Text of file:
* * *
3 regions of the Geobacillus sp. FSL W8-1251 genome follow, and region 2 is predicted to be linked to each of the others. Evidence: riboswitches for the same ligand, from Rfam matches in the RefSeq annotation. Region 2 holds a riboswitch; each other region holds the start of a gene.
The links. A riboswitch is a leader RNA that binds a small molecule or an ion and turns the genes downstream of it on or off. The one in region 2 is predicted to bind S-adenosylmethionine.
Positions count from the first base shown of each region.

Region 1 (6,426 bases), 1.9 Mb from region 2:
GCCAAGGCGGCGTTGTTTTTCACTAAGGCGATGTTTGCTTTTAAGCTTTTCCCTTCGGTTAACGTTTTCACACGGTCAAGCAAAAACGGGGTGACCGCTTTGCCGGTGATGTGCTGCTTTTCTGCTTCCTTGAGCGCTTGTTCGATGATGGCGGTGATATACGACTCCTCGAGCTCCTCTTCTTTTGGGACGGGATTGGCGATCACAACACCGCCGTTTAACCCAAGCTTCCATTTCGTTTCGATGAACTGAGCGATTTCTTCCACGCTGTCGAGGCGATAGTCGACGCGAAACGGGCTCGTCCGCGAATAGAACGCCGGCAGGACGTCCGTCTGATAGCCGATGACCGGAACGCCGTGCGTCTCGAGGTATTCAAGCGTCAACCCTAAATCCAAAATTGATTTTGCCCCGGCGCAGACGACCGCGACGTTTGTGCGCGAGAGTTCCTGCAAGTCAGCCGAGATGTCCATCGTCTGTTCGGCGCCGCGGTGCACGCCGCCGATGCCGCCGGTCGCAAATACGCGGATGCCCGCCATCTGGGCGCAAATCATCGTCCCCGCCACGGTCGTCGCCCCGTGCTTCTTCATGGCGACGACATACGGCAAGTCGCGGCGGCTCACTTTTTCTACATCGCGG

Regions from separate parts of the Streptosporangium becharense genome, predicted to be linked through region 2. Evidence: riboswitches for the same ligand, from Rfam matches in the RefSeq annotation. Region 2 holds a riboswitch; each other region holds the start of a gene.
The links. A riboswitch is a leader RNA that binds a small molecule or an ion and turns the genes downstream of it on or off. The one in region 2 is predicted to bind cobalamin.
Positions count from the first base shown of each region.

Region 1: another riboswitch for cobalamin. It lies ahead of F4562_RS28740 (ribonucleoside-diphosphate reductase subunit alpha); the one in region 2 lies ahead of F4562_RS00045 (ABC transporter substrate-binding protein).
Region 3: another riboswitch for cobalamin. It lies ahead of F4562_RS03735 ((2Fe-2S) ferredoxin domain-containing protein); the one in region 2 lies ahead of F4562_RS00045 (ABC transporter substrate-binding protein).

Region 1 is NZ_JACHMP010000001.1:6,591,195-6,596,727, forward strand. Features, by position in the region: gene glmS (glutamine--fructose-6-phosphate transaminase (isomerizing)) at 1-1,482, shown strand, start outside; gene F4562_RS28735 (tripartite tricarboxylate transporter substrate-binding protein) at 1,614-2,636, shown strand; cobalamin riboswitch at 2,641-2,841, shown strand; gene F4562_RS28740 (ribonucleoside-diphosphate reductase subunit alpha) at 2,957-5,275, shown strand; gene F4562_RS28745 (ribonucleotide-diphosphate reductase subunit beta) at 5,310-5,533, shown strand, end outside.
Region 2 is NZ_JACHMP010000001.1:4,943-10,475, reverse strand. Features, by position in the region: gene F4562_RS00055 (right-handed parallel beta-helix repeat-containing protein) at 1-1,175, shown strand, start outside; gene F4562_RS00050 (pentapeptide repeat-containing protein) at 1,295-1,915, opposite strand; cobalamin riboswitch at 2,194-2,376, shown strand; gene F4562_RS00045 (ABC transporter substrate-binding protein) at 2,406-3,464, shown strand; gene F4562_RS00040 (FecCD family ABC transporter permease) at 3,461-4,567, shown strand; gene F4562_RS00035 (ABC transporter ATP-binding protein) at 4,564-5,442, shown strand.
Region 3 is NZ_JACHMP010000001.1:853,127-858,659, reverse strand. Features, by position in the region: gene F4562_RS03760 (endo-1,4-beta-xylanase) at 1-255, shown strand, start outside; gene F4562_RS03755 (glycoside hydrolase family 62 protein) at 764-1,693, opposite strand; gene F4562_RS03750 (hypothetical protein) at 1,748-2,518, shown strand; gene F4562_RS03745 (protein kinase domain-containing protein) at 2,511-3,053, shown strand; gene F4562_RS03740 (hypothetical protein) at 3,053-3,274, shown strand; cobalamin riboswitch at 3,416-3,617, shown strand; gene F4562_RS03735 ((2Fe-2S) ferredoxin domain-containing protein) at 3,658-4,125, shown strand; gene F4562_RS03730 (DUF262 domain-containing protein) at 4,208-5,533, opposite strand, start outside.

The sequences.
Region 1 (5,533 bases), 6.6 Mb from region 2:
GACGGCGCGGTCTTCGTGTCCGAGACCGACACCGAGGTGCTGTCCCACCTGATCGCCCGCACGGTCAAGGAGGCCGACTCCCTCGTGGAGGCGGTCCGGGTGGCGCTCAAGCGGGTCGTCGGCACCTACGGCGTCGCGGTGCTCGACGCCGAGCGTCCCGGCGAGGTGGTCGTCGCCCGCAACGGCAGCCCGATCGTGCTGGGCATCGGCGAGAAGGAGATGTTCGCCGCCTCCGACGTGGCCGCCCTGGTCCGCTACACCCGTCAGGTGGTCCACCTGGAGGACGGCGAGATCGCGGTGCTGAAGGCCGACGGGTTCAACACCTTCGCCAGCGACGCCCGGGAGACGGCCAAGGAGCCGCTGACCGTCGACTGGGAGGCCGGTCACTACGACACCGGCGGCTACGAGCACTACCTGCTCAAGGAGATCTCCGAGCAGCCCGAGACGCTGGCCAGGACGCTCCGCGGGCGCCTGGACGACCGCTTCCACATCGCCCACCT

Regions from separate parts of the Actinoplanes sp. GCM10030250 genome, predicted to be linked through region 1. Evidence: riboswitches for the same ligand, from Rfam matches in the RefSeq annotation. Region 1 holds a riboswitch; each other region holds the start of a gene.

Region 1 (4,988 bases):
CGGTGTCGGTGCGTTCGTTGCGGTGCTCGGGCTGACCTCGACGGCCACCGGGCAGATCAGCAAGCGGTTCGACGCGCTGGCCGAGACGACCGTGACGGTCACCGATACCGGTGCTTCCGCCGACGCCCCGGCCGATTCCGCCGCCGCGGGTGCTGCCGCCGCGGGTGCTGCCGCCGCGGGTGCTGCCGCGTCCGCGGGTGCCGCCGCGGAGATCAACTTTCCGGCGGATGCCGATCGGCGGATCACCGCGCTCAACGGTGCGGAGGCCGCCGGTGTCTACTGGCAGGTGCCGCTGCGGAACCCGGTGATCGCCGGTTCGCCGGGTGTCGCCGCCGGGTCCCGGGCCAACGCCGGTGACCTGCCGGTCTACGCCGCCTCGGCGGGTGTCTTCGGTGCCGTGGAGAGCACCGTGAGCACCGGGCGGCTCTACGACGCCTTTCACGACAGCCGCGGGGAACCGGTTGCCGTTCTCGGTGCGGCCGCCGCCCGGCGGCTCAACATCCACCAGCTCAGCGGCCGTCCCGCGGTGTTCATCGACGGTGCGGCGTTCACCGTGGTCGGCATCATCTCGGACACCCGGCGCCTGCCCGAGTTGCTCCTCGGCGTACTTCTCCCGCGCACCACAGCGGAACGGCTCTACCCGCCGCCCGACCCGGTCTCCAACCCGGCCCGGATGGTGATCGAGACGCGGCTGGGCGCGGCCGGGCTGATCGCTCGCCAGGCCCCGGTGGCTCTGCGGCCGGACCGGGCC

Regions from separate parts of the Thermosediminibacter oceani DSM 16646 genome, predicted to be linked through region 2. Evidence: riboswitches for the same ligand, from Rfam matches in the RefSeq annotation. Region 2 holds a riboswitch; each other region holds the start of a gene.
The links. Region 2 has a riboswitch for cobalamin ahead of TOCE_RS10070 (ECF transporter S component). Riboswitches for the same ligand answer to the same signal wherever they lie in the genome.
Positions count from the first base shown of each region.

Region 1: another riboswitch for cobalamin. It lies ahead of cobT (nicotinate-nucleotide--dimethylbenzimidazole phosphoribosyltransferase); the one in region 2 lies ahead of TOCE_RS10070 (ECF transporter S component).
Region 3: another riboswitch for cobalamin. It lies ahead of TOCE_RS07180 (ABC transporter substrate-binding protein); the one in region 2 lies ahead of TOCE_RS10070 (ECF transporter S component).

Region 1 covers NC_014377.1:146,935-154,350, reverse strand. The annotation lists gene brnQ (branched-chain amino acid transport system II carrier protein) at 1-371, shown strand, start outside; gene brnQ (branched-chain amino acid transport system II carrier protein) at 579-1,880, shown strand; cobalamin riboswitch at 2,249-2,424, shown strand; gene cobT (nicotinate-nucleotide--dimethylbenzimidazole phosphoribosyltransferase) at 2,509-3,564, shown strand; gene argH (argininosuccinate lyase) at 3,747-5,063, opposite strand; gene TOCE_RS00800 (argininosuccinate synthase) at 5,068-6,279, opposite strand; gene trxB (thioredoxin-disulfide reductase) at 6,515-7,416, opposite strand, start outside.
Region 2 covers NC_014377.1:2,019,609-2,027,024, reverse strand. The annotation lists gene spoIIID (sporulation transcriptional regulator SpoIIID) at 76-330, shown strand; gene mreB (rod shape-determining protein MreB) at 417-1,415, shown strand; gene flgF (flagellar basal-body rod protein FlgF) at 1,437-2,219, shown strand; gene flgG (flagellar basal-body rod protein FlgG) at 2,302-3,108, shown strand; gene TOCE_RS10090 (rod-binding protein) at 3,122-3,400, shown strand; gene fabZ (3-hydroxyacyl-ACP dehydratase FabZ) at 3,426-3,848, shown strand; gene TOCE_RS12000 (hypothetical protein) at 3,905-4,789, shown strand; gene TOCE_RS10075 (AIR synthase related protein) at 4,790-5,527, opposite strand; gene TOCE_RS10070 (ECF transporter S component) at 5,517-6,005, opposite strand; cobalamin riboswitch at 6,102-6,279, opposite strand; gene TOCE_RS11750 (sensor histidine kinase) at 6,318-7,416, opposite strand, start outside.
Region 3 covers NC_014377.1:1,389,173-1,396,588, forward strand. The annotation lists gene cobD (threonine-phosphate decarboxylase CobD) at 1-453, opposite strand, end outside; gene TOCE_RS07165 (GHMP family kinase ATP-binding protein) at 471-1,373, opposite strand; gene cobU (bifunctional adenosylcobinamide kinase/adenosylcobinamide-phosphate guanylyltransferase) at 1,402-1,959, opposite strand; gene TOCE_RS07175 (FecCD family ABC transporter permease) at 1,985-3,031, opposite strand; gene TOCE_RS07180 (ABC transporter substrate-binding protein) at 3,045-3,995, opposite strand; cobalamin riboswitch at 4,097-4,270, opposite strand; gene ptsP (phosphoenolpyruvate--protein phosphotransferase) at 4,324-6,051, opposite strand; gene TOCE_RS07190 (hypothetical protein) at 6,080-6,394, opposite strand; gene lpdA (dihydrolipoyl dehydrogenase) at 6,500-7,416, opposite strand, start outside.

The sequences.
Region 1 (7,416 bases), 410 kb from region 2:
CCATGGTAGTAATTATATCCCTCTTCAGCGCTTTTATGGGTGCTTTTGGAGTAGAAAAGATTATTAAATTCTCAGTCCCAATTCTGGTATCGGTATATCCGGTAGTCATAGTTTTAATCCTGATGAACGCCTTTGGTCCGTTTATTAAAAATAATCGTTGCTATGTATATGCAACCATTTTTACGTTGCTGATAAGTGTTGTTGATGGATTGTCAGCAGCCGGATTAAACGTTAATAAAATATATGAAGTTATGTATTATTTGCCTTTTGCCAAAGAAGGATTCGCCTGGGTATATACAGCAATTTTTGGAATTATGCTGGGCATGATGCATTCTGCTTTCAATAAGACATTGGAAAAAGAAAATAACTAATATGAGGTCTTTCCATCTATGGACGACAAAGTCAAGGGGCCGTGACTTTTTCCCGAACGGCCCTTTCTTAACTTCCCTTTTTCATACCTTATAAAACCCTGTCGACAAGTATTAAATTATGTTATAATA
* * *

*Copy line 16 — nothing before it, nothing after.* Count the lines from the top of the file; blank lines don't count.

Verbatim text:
GACGGCGCGGTCTTCGTGTCCGAGACCGACACCGAGGTGCTGTCCCACCTGATCGCCCGCACGGTCAAGGAGGCCGACTCCCTCGTGGAGGCGGTCCGGGTGGCGCTCAAGCGGGTCGTCGGCACCTACGGCGTCGCGGTGCTCGACGCCGAGCGTCCCGGCGAGGTGGTCGTCGCCCGCAACGGCAGCCCGATCGTGCTGGGCATCGGCGAGAAGGAGATGTTCGCCGCCTCCGACGTGGCCGCCCTGGTCCGCTACACCCGTCAGGTGGTCCACCTGGAGGACGGCGAGATCGCGGTGCTGAAGGCCGACGGGTTCAACACCTTCGCCAGCGACGCCCGGGAGACGGCCAAGGAGCCGCTGACCGTCGACTGGGAGGCCGGTCACTACGACACCGGCGGCTACGAGCACTACCTGCTCAAGGAGATCTCCGAGCAGCCCGAGACGCTGGCCAGGACGCTCCGCGGGCGCCTGGACGACCGCTTCCACATCGCCCACCT